Such a move away from calibration to validation is not possible with mercury vapor lamp-based instruments due to the need for calibration factor changes necessary to mitigate the effects of stray light. However, It is achievable with LED-based instruments as they intrinsically read in absorbance.

The Validation Advantage

Validation brings a range of advantages, including:

  • Increased Accuracy: Validation ensures that the instrument operates as expected, reducing the chances of errors introduced during calibration by different technicians.
  • Greater Consistency: By simulating absorbance in the instrument’s optical path, validation provides a more consistent method of ensuring that the instrument is working properly.
  • Lower Costs: The process of calibration can be expensive and time-consuming. Validation, on the other hand, typically requires less effort and resources, leading to cost savings. As a side note, take the example of a large pharmaceutical company in Scandinavia that recently addressed the cost of calibrating absorbance monitors by implementing LED-based units, rather than mercury vapor lamp-based instruments, as it expanded its production capacity. The savings that the company will realize for the 60+ units in question will be substantial, even before taking into account potential product yield improvement and reduced loss advantages.
  • Enhanced Linearity and Depth of Absorbance Measurement: LED-based photometers measure absorbance more deeply and with greater linearity than traditional lamp-based units. This enhanced performance in absorbance reading also means that routine calibration is no longer necessary, with validation of the instrument’s performance being the only requirement.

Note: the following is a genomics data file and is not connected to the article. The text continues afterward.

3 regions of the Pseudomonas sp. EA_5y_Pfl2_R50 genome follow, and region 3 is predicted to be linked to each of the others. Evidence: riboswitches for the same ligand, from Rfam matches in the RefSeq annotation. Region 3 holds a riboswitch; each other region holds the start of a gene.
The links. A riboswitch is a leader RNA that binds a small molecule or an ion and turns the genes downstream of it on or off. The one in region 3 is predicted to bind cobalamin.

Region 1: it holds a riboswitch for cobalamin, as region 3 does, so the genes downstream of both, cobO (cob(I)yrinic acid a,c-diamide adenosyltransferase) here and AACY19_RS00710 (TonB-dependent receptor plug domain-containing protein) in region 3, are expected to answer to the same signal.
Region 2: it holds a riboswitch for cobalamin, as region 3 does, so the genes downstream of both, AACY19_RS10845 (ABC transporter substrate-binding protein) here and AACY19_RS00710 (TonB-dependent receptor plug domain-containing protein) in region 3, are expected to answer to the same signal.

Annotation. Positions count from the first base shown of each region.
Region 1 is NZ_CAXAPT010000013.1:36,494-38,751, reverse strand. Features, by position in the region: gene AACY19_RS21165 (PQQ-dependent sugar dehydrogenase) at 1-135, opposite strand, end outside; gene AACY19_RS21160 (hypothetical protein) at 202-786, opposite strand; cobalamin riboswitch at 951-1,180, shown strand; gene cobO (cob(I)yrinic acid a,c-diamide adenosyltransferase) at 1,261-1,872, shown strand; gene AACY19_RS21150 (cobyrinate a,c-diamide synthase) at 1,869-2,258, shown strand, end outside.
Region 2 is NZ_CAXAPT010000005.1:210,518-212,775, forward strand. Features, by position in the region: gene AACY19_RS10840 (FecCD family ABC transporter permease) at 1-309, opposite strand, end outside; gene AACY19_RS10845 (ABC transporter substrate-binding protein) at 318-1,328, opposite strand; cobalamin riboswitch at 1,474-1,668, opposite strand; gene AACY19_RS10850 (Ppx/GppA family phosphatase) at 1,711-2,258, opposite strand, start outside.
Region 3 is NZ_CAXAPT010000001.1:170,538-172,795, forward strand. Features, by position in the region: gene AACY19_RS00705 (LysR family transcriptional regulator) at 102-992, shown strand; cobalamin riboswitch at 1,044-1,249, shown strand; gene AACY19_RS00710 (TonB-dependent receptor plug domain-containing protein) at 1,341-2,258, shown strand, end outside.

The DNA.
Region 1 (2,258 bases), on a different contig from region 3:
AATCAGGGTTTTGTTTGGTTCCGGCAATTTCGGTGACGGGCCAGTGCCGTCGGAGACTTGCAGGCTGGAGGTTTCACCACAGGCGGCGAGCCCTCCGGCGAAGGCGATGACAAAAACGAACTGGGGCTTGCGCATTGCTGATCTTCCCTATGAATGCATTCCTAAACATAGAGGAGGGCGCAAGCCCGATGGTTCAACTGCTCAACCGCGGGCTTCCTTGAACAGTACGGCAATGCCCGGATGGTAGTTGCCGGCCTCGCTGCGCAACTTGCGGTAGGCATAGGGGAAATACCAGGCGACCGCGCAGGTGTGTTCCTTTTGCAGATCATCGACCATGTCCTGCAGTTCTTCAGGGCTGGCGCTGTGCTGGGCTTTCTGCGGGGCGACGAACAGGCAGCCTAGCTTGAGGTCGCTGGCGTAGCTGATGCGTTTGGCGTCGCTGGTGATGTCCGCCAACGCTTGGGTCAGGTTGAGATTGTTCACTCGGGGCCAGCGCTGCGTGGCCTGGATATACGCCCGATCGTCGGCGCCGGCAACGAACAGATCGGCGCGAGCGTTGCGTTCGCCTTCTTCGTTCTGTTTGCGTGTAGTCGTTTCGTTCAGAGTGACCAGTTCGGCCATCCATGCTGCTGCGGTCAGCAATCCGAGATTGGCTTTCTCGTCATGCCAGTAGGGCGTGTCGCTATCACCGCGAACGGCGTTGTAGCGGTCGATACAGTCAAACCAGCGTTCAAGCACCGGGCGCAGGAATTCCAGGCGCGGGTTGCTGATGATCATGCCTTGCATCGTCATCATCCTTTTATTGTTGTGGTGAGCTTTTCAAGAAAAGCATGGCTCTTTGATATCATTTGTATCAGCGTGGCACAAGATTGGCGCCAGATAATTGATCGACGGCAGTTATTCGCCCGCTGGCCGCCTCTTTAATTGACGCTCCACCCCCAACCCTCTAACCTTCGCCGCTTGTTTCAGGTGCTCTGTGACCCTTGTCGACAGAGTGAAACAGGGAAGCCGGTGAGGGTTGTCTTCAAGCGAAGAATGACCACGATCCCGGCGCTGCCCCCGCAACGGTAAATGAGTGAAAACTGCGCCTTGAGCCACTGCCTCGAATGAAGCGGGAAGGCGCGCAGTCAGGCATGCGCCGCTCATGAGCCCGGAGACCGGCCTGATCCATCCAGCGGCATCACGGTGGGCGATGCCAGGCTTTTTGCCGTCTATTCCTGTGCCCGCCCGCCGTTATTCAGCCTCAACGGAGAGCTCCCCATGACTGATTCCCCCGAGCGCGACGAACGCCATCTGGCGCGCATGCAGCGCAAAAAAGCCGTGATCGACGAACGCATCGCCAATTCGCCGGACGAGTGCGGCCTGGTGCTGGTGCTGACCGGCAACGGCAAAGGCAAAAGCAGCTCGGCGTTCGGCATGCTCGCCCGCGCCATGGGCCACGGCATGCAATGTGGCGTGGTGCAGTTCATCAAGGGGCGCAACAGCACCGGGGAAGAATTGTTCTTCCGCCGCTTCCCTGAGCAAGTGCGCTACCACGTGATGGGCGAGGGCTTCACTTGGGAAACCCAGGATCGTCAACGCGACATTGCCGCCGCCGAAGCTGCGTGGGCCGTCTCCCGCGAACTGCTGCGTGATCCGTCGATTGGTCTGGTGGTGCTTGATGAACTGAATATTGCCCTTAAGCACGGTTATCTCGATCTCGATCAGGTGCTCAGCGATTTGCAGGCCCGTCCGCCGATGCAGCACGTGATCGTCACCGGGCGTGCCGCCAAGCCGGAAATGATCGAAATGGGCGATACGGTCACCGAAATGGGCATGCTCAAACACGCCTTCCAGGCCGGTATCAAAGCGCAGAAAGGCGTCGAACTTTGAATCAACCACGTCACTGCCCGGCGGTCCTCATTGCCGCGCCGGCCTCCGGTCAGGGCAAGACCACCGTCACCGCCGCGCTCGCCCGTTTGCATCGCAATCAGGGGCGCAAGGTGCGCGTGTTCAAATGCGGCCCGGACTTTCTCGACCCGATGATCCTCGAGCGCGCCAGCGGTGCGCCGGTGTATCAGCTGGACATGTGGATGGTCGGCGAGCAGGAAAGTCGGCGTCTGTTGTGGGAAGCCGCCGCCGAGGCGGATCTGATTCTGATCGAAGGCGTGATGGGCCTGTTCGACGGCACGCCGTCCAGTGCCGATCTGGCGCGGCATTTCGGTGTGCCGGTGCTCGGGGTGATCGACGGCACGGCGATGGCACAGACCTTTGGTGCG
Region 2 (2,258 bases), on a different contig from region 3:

• Simplified Process: Validation is a simpler process that only requires simulating absorbance in the instrument’s optical path and observing whether the instrument responds as expected. This straightforward method is less susceptible to errors or variations in technique.
  • Streamlined Compliance: Calibration often comes with a host of regulatory requirements that can be difficult and costly to maintain. Validation, however, can often streamline compliance processes, making it easier to meet industry standards and regulations.

Reading tip: For a comprehensive understanding of the impact of photometer design on photometer validation methods, read this white paper.

It’s Time to Future-Proof Your Business

As the landscape of the biopharma sector and other industries requiring accurate measurements continues to evolve, it’s critical to stay abreast of advancements that enhance efficiency and accuracy. Adopting LED-based photometers is not just a viable alternative to traditional methods—it’s a forward-thinking solution that redefines standards, reduces costs, and drives process optimization.

We encourage all decision-makers, process engineers, and quality control specialists to consider this shift from calibration to validation. It’s a step towards future-proofing your processes and keeping up with the pace of innovation.

Contact South Fork

Interested in learning more about how LED-based photometers can revolutionize your operations? Feel free to reach out to us at South Fork Instruments. Our team of experts is ready to provide insights, answer questions, and guide you through this transformative journey. Contact us today to learn more by filling out this form or calling us at (925)461-5059.